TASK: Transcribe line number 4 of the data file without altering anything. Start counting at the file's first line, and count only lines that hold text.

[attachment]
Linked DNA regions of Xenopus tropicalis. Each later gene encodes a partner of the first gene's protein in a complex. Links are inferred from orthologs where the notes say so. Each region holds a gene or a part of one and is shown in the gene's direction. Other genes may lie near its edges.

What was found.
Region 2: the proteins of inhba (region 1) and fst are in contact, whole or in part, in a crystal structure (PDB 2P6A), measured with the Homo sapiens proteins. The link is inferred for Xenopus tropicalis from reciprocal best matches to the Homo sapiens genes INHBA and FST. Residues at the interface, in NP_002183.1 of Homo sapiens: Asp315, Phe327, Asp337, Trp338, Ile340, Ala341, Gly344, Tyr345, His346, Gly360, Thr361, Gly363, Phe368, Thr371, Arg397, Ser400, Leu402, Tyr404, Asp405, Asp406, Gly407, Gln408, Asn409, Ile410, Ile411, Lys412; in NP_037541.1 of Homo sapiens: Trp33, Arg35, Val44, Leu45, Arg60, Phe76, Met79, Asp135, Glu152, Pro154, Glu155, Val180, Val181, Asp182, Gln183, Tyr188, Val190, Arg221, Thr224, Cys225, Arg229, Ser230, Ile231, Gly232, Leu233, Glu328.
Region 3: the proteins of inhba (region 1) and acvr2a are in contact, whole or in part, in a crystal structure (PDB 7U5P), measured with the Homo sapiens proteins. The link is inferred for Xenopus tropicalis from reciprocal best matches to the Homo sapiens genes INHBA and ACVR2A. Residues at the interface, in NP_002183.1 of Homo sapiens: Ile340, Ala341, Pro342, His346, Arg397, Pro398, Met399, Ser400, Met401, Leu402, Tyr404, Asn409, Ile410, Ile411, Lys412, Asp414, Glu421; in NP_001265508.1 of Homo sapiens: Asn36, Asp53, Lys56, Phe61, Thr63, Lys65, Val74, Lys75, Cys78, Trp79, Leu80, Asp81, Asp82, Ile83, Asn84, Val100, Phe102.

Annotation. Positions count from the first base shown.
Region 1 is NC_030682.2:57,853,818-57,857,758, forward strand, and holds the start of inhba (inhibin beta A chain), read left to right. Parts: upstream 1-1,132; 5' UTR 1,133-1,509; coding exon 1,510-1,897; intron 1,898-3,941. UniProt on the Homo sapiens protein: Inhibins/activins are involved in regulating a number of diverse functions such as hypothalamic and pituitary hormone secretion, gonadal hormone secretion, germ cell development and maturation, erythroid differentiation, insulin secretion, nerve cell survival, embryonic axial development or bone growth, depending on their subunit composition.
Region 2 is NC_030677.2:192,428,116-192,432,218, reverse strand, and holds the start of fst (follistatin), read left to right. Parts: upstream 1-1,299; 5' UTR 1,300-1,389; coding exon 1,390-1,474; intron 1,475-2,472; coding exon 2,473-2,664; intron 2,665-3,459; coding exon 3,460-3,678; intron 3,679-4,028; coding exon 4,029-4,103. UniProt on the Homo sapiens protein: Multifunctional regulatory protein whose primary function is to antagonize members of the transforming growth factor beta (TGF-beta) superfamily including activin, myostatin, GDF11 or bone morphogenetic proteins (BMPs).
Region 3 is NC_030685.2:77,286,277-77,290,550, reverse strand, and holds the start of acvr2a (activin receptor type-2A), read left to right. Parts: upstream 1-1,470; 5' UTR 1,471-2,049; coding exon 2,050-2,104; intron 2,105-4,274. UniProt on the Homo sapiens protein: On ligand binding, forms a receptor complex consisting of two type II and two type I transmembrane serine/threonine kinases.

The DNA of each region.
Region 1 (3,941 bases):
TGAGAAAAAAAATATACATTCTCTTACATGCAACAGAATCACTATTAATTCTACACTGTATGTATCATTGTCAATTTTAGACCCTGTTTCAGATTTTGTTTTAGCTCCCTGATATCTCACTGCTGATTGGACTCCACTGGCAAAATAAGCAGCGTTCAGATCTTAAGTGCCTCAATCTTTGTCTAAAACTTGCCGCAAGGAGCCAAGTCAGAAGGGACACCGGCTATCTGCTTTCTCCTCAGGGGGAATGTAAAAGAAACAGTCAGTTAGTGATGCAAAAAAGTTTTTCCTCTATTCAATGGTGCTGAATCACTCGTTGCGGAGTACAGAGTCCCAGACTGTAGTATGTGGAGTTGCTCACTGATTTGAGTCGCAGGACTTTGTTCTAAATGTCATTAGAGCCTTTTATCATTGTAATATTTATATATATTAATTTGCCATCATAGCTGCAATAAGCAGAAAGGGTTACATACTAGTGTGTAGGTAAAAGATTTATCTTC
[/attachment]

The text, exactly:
Region 3: the proteins of inhba (region 1) and acvr2a are in contact, whole or in part, in a crystal structure (PDB 7U5P), measured with the Homo sapiens proteins. The link is inferred for Xenopus tropicalis from reciprocal best matches to the Homo sapiens genes INHBA and ACVR2A. Residues at the interface, in NP_002183.1 of Homo sapiens: Ile340, Ala341, Pro342, His346, Arg397, Pro398, Met399, Ser400, Met401, Leu402, Tyr404, Asn409, Ile410, Ile411, Lys412, Asp414, Glu421; in NP_001265508.1 of Homo sapiens: Asn36, Asp53, Lys56, Phe61, Thr63, Lys65, Val74, Lys75, Cys78, Trp79, Leu80, Asp81, Asp82, Ile83, Asn84, Val100, Phe102.